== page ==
History curriculum 'flawed and divisive view' of New Zealand's past - ACT Party

New Zealand's new history curriculum is creating testing times for teachers and students, new research has found. 

Last year, schools began emphasising local history in the classroom - covering topics such as the Treaty of Waitangi, early colonisation and the New Zealand Wars.    

And while a new report by the Education Review Office (ERO) has found the change to be positive, it's also impacting the teaching of global events. 

Office deputy chief executive Ruth Shinoda said more balance was needed. 

"Teachers are, by the way, really enjoying teaching New Zealand histories - but what we're finding is they're often starting with local events and what we want them to do is also link that to national events... and how that links to New Zealand's place in the world." 

The content being taught was engaging for students, Education Minister Erica Stanford said. However, the report showed there were some issues, she said. 

"The main issue is around the curriculum and how it's written; it's very vague, it's very high-level, it lacks detail and specificity," she told AM on Thursday. 

"What happens... the report has found teachers will teach local content because that's what they're able to pull together, because there's nothing else for them.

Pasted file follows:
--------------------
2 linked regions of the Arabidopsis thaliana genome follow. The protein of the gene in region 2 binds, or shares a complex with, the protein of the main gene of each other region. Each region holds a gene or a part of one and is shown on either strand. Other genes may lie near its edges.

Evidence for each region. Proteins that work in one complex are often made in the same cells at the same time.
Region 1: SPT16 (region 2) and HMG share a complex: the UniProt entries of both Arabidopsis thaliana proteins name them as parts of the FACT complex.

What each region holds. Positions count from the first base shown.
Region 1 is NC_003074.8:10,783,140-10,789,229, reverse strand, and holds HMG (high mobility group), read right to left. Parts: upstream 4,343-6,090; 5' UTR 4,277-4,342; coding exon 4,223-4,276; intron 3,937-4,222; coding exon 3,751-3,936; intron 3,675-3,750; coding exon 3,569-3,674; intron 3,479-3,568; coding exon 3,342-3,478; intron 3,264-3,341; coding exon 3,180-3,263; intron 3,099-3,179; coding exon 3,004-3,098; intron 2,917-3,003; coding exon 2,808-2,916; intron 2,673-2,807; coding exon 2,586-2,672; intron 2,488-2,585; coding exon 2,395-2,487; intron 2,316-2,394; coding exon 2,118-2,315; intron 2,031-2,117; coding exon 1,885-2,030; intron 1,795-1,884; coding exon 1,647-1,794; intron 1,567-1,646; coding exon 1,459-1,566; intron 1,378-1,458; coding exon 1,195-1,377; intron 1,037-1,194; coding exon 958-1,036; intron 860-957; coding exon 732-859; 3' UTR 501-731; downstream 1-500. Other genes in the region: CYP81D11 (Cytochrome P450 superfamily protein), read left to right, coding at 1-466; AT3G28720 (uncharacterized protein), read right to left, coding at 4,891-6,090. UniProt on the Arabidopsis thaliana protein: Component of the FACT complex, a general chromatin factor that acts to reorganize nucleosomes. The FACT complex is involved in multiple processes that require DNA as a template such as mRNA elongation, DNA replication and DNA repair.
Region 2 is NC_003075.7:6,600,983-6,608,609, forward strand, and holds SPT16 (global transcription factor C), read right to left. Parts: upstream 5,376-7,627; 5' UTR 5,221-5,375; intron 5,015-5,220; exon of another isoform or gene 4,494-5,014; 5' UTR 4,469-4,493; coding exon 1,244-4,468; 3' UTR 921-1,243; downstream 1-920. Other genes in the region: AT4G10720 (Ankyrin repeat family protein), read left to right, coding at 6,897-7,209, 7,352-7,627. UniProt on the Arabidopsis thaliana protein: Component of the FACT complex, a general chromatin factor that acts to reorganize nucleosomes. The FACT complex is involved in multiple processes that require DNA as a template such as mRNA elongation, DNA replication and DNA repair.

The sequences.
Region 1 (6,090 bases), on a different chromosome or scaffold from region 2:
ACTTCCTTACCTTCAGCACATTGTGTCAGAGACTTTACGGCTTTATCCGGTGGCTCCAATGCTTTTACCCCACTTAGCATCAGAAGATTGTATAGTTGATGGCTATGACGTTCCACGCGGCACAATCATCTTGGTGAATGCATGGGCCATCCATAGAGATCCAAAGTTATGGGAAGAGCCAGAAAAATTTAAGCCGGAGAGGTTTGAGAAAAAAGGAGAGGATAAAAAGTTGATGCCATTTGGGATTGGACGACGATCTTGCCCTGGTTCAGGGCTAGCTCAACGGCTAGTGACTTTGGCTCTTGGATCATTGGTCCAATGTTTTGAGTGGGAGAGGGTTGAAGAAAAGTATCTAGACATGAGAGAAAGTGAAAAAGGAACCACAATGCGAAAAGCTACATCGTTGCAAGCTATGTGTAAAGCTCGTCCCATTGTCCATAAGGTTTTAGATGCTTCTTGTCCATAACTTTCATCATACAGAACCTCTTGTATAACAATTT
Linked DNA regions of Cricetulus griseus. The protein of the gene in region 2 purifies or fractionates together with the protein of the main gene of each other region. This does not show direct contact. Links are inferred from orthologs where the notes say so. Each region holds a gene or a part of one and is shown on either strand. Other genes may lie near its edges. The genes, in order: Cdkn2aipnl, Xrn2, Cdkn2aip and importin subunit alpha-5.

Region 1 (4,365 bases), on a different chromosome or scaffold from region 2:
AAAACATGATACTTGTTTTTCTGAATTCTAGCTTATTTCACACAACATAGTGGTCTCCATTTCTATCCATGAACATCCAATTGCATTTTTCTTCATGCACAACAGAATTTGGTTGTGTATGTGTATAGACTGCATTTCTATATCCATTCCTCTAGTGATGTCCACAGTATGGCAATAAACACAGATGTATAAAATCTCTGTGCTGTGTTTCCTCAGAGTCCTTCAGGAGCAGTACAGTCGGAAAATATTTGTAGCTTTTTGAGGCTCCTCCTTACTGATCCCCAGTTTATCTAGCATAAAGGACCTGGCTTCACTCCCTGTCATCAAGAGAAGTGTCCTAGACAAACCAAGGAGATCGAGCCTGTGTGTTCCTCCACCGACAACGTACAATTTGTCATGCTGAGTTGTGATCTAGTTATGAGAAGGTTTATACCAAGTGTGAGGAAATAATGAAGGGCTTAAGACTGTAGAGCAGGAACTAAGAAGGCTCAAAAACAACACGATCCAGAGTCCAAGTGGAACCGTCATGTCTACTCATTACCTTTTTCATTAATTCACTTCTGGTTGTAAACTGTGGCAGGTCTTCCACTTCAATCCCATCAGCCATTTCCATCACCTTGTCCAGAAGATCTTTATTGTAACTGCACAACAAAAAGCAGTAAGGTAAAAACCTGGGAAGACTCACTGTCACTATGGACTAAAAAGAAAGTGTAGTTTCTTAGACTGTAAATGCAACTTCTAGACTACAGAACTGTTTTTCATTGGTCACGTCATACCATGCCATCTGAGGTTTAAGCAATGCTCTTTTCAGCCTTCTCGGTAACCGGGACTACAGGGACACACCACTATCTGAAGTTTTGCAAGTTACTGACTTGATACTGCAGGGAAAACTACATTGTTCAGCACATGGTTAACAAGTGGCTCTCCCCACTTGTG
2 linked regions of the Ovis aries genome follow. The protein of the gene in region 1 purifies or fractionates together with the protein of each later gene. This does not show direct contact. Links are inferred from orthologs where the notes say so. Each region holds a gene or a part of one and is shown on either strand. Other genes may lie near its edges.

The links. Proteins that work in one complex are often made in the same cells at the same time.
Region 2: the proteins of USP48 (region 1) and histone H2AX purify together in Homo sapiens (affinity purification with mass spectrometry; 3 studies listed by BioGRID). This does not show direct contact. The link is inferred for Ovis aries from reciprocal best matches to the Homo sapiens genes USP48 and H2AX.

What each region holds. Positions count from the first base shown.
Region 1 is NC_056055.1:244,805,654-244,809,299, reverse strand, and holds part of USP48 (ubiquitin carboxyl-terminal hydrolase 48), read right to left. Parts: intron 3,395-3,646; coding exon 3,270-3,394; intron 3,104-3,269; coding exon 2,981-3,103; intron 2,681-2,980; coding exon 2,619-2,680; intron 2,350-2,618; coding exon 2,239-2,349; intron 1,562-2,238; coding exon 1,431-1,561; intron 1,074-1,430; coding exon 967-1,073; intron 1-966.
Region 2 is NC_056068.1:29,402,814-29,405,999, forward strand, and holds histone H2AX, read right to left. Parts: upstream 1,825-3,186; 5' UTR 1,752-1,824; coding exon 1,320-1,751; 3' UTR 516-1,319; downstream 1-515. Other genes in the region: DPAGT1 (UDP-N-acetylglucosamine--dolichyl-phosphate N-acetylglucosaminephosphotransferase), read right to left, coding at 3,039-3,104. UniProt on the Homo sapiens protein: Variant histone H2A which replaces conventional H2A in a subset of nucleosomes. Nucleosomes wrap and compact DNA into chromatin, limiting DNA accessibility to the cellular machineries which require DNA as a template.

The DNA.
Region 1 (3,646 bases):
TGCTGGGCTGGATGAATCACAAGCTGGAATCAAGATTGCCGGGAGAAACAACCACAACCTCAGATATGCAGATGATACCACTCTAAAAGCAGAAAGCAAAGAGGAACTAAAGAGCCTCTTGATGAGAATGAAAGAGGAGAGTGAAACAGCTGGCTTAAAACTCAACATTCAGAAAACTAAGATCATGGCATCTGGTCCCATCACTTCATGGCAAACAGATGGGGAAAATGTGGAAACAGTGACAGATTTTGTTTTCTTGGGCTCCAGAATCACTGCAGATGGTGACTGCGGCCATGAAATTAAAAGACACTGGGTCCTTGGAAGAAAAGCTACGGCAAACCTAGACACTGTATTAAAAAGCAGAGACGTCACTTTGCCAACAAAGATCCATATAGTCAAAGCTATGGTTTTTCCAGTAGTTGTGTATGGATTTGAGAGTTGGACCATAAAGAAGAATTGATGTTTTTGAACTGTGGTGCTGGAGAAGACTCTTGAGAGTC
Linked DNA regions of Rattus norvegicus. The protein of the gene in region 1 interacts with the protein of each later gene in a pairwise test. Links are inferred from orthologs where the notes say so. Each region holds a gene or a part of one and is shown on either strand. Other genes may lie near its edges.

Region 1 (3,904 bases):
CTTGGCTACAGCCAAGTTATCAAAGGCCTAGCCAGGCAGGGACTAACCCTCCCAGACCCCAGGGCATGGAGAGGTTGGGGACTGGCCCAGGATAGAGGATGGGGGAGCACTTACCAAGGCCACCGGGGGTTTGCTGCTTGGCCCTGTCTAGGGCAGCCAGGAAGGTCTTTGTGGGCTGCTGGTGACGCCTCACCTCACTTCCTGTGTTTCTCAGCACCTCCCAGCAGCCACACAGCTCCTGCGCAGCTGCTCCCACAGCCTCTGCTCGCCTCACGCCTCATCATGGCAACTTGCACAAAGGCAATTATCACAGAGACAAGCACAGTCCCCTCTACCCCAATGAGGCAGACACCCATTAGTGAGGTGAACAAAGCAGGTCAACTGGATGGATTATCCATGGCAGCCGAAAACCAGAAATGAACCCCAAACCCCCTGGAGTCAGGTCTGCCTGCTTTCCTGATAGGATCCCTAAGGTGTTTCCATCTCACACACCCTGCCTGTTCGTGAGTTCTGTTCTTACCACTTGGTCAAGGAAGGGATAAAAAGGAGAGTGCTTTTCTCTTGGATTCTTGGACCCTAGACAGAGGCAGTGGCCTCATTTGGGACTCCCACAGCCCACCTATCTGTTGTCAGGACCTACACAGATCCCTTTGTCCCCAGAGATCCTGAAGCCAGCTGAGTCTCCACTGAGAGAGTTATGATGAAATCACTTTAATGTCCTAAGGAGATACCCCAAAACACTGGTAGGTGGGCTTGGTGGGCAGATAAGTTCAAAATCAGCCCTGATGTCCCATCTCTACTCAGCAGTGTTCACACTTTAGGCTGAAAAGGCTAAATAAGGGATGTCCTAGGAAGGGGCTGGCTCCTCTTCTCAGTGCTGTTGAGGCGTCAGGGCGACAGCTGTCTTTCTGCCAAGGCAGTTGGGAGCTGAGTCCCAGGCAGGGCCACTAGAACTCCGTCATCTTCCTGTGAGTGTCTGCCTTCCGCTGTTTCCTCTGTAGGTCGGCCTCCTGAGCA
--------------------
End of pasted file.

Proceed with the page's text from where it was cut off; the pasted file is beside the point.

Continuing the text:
"Then what happens is that you only get taught local content and what we know is, from that report, that twice as many kids say they enjoy history when it's linked to national and global perspectives as well."  

Stanford said the Government planned to bring some balance back to the curriculum. 

"It needs to be knowledge-rich, year-by-year because we saw in that ERO report teachers and principals are calling for it - they're saying, 'Give us more detail, more specificity, support our teachers', so then teachers can get on with the thing that they are amazing at - bringing that content to life. 

"It's less about the delivery - because teachers are great at delivery - it's more about the content." 

ACT, which heavily criticised the new curriculum while in Opposition, has welcomed Stanford's response to the ERO report. 

The party's education spokesperson Laura Trask believed the curriculum presented a "flawed and divisive view of our history". 

"It divides history into villains and victims, contains significant gaps and entrenches a narrow understanding of New Zealand's history," she said in a statement. 

"[The] ERO also suggests the focus on local histories has detracted from national and global issues, and other social sciences. This is concerning. 

"ACT's Coalition agreement secured a Government commitment to restore balance to the history curriculum and we're glad to see the Education Minister acknowledge this in her response to today's report." 

Earlier this year, Labour MP and former Māori Development Minister Willie Jackson said the Government's position on the matter was "a load of nonsense".  

"This is part of the ACT Party's strategy in terms of beating up on Māori. We've got such a rich history in terms of Māori," he told AM in February. 

"There's no balance at all, it's been imbalanced for all my life... let's prioritise indigenous people to start off with."